Category Xbox One S
Performance Target 1080p @ 30 FPS, up to 60 FPS
Processor 8x Cores @ 1.75 GHz Custom Jaguar CPU
Graphics 1.23 TFLOPS, 12 CUs @ 914 MHz Custom GCN GPU
Memory 8 GB GDDR3
Memory Bandwidth 8 GB @ 68 GB/s, 32 MB ESRAM @ 218 GB/s
Internal Storage 500GB, 1TB, 2TB HDD
Optical Drive 4K UHD Blu-Ray Drive
Color Robot White
Size 295mm x 226mm x 64mm
Price $299, £249, €299

It’s key to understand the current state of Xbox One when shopping right now and what the future holds for these devices. Microsoft just launched its new Xbox family, two next-generation devices representing a firm departure from past devices. It means that the Xbox One family isn’t in the spotlight, but with tight supply and a new approach to transitions, these consoles retain more value than ever before.

The new Xbox consoles share a lot with Xbox One, including identical menus, games, and apps across the systems. While Xbox Series X and Xbox Series S have a few small exclusives right now, most major releases still ship cross-generation on Xbox One. Even upcoming blockbusters like Halo Infinite target Xbox One later this year, making a new console far from essential.

Xbox One S presents one of the best budget Xbox consoles, sticking to baseline performance, albeit with some crucial upgrades over the old 2013-era machine. Performance varies, but don’t expect more than 1080p resolution, with 900p for many games.

While it may show its age in gaming, the Xbox One S is still a top-tier entertainment center sporting all the features you’d expect from a media player. It has 4K HDR video support, with the same apps for all the primary streaming services. It also has a 4K Blu-ray drive, bundled in a games console priced close to standalone players. You also have features axed from Xbox Series X and Series S consoles, including HDMI passthrough, OneGuide TV listings, optical audio output, and an integrated IR blaster for peripherals. This is the ideal budget console, even topping Xbox Series S when it comes to non-gaming content. Xbox Series S is likely the better investment for gaming, but right now, the Xbox One S and its general entertainment capabilities are unmatched.

The Xbox One S is the only Xbox One that remains in production today, with the other models discontinued midway through 2020. It shows the Xbox One S still has a place in the market, with current world events seeing a surge in console demand. If you find an Xbox One S at its usual $300 RRP or lower or score a deal on a preowned console, it’s the best Xbox One for a budget.

Xbox One S

Xbox One S

You’re not buying Xbox One S for its horsepower, but you’re still getting exceptional value with one of the cheapest Xbox consoles.

Xbox One X

Source: Daniel Rubino / Windows Central

4. Xbox One X

Best Budget 4K

Bottom line: While the Xbox One X doesn’t stack up against the next-generation consoles, it’s still a capable 4K gaming machine in 2021. Sure, it’s starting to show its age in some places, but the former flagship holds up with today’s releases, bolstered by the full suite of media capabilities.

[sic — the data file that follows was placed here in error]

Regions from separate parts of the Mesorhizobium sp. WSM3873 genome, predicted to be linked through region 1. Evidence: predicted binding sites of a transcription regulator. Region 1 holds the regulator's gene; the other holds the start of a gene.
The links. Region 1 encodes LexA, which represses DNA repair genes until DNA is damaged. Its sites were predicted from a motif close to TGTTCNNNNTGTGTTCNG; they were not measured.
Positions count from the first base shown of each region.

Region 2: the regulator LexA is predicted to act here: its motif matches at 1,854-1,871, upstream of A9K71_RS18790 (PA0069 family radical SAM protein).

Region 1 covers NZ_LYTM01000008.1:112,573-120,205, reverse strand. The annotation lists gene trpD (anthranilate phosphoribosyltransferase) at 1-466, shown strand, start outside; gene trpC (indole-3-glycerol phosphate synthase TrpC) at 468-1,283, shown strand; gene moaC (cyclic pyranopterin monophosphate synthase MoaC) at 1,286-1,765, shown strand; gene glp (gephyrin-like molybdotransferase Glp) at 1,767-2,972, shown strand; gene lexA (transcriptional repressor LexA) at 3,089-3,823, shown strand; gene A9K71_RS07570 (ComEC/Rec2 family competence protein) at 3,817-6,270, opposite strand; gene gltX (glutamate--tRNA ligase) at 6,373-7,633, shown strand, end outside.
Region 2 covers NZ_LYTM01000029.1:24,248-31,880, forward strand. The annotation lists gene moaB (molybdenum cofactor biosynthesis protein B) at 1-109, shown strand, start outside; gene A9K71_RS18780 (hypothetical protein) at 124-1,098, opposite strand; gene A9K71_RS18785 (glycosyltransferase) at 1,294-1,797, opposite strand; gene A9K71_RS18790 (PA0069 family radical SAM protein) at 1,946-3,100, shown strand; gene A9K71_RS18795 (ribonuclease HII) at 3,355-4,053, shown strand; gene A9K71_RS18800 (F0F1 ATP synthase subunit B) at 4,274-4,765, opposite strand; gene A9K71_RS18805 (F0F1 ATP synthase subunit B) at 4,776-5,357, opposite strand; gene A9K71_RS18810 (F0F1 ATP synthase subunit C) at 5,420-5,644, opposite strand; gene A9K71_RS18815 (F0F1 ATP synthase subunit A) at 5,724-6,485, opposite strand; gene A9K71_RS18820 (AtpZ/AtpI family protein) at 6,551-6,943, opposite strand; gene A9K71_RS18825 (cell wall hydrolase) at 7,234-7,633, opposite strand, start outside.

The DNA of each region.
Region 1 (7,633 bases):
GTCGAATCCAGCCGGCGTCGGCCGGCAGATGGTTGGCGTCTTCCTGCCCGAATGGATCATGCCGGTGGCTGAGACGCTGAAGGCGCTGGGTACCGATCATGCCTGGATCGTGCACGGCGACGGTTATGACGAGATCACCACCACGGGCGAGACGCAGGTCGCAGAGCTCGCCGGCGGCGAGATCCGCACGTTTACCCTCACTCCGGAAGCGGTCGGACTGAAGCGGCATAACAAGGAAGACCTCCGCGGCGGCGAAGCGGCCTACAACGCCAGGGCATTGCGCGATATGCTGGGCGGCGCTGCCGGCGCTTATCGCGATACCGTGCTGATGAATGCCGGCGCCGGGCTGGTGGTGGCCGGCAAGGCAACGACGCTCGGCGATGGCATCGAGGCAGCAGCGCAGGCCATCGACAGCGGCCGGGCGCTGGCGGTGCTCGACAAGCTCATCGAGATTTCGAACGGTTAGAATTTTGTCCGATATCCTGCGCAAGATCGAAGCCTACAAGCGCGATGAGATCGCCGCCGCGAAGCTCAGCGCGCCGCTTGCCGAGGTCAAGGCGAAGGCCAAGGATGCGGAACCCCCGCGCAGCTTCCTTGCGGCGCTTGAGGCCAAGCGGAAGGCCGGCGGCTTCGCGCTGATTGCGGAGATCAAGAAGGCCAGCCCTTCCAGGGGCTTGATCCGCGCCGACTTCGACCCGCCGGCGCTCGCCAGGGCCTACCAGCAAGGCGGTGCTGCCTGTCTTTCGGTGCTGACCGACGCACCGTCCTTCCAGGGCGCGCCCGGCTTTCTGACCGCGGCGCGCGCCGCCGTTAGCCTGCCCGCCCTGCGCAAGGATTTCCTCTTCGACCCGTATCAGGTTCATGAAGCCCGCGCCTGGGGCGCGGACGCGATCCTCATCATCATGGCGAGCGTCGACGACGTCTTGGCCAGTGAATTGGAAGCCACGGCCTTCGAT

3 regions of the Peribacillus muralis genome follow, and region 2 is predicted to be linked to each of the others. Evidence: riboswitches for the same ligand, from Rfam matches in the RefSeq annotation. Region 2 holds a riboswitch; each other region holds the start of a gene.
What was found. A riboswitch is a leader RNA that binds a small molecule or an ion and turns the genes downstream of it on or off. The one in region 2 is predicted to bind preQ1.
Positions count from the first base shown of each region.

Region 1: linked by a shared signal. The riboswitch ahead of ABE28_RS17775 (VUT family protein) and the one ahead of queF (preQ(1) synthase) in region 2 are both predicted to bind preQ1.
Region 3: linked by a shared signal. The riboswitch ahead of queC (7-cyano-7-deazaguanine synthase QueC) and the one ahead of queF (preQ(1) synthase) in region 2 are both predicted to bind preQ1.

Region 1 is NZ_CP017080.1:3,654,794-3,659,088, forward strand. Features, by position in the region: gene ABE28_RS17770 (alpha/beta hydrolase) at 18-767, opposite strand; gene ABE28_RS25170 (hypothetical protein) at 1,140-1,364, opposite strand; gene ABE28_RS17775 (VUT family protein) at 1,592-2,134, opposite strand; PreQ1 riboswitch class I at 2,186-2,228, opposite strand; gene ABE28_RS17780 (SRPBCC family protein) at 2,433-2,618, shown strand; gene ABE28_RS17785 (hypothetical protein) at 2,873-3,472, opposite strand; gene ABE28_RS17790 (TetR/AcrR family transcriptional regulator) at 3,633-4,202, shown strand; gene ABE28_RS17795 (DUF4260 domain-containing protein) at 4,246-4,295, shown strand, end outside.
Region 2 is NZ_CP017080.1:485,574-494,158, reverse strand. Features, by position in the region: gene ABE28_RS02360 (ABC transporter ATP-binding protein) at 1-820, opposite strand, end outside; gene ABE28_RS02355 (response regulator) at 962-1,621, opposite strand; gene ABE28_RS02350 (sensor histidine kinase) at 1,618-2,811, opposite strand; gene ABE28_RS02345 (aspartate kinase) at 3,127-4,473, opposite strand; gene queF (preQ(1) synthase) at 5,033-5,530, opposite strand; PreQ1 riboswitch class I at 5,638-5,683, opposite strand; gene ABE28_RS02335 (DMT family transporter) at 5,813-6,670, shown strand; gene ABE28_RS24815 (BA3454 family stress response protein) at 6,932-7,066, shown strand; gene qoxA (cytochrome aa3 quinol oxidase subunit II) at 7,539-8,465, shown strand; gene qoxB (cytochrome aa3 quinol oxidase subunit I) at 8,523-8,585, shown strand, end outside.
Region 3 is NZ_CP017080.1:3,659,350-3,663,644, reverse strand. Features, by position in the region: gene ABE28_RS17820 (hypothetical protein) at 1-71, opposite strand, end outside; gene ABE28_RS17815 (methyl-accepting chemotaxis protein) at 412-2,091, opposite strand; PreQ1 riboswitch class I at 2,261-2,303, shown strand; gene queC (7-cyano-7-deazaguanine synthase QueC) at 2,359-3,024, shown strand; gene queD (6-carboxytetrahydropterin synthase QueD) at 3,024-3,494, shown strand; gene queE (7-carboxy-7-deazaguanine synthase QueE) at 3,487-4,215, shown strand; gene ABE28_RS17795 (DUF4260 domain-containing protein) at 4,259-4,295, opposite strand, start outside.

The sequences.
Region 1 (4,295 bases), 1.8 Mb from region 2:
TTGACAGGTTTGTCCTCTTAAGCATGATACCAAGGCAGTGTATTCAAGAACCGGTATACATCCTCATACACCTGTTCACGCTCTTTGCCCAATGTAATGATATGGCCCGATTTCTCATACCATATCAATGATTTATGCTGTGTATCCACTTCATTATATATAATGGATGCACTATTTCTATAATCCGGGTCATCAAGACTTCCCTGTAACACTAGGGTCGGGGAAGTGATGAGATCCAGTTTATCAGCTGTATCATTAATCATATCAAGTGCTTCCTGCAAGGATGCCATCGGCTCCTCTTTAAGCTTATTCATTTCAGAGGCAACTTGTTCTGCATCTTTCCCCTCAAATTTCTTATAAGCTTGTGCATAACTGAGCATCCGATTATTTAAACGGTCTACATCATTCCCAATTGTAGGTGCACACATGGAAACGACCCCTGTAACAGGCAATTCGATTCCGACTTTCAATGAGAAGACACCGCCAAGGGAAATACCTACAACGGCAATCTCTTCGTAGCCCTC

Performance target: 4K @ 30 FPS, up to 60 FPS | Storage: 1TB HDD | Media: 4K UHD Blu-ray drive, streaming | Dimensions: 300mm x 240mm x 60mm | Price: $499, £449, €499


  • Affordable 4K gaming
  • Great hardware
  • 4K Blu-ray and streaming
  • Multiple hard drive capacities and easily expandable


  • Doesn’t play all next-generation titles
  • Sometimes hard to find in 2021
  • Discontinued

The Xbox One X launched as Microsoft’s first foray into 4K gaming, delivering a mid-generation upgrade upon the Xbox One, drawing the best visuals from games. The result was a much-needed refresh at the end of 2017, bridging the gap into Xbox Series X. The former flagship remains a popular choice among enthusiasts today, providing the next best alternative to the supply-constrained next-generation consoles.

Category Xbox One X
Performance Target 4K @ 30 FPS, up to 60 FPS
Processor 8x Cores @ 2.3 GHz Custom Jaguar CPU
Graphics 6.0 TFLOPS, 40 CUs @ 1.172 GHz Custom GCN GPU
Memory 12 GB GDDR5
Memory Bandwidth 12 GB @ 326 GB/s
Internal Storage 1TB HDD
Optical Drive 4K UHD Blu-Ray Drive
Color Black
Size 300mm x 240mm x 60mm
Price $499, £449, €499

Like all Xbox One consoles, the Xbox One X rapidly nears its final years on the market as attention shifts to the Xbox Series X and Xbox Series S. That’s not to downplay the thousands of existing games playable on the system, with almost every new release also headed to Xbox One. Upcoming exclusives like Halo Infinite will feature Xbox One X upgrades, even if the spotlight falls on the latest hardware.

Xbox One X delivers the same fundamental experience as most consoles, sharing its games, apps, and ever system menus. You can expect most games to target 4K resolution, or slightly less, providing a huge leap in image clarity over other Xbox consoles. The benefits even translate to non-4K displays, with a “supersampled” 1080p image where the Xbox One S may fall short. When buying an Xbox One to play games, the Xbox One X’s improvements will be appreciated.